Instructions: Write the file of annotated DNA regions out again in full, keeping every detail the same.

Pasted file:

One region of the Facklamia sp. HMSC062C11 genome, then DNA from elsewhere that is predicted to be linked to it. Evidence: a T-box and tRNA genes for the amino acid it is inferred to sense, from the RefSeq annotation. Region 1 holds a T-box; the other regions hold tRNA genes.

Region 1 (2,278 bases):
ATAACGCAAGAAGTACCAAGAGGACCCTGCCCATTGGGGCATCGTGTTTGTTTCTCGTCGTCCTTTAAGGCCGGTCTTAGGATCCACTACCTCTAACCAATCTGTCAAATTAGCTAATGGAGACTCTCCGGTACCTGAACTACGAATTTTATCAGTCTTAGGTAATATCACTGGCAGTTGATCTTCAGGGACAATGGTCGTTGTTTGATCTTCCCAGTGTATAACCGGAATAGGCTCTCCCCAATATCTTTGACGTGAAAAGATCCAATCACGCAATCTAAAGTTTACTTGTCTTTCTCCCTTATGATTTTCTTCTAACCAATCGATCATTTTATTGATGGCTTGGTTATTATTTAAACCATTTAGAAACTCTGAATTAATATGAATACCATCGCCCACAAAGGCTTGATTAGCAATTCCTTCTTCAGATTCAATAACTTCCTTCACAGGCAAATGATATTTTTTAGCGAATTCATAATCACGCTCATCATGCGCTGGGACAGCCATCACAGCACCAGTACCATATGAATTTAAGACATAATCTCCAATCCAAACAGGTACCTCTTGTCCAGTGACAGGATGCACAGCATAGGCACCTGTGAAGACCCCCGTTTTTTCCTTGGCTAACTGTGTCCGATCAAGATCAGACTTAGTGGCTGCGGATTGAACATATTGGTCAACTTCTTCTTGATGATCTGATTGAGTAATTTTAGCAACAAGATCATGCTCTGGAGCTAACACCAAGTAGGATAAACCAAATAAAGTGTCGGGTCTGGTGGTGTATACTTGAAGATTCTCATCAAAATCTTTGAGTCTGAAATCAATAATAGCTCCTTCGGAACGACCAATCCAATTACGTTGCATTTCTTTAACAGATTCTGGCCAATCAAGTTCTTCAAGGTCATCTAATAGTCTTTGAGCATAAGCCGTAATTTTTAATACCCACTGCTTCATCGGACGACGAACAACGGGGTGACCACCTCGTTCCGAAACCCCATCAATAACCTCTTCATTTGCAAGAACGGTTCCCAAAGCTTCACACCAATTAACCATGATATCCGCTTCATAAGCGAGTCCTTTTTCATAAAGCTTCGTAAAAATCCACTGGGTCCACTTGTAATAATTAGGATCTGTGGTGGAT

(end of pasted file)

One region of the Facklamia sp. HMSC062C11 genome, then DNA from elsewhere that is predicted to be linked to it. Evidence: a T-box and tRNA genes for the amino acid it is inferred to sense, from the RefSeq annotation. Region 1 holds a T-box; the other regions hold tRNA genes.

Region 1 (2,278 bases):
ATAACGCAAGAAGTACCAAGAGGACCCTGCCCATTGGGGCATCGTGTTTGTTTCTCGTCGTCCTTTAAGGCCGGTCTTAGGATCCACTACCTCTAACCAATCTGTCAAATTAGCTAATGGAGACTCTCCGGTACCTGAACTACGAATTTTATCAGTCTTAGGTAATATCACTGGCAGTTGATCTTCAGGGACAATGGTCGTTGTTTGATCTTCCCAGTGTATAACCGGAATAGGCTCTCCCCAATATCTTTGACGTGAAAAGATCCAATCACGCAATCTAAAGTTTACTTGTCTTTCTCCCTTATGATTTTCTTCTAACCAATCGATCATTTTATTGATGGCTTGGTTATTATTTAAACCATTTAGAAACTCTGAATTAATATGAATACCATCGCCCACAAAGGCTTGATTAGCAATTCCTTCTTCAGATTCAATAACTTCCTTCACAGGCAAATGATATTTTTTAGCGAATTCATAATCACGCTCATCATGCGCTGGGACAGCCATCACAGCACCAGTACCATATGAATTTAAGACATAATCTCCAATCCAAACAGGTACCTCTTGTCCAGTGACAGGATGCACAGCATAGGCACCTGTGAAGACCCCCGTTTTTTCCTTGGCTAACTGTGTCCGATCAAGATCAGACTTAGTGGCTGCGGATTGAACATATTGGTCAACTTCTTCTTGATGATCTGATTGAGTAATTTTAGCAACAAGATCATGCTCTGGAGCTAACACCAAGTAGGATAAACCAAATAAAGTGTCGGGTCTGGTGGTGTATACTTGAAGATTCTCATCAAAATCTTTGAGTCTGAAATCAATAATAGCTCCTTCGGAACGACCAATCCAATTACGTTGCATTTCTTTAACAGATTCTGGCCAATCAAGTTCTTCAAGGTCATCTAATAGTCTTTGAGCATAAGCCGTAATTTTTAATACCCACTGCTTCATCGGACGACGAACAACGGGGTGACCACCTCGTTCCGAAACCCCATCAATAACCTCTTCATTTGCAAGAACGGTTCCCAAAGCTTCACACCAATTAACCATGATATCCGCTTCATAAGCGAGTCCTTTTTCATAAAGCTTCGTAAAAATCCACTGGGTCCACTTGTAATAATTAGGATCTGTGGTGGAT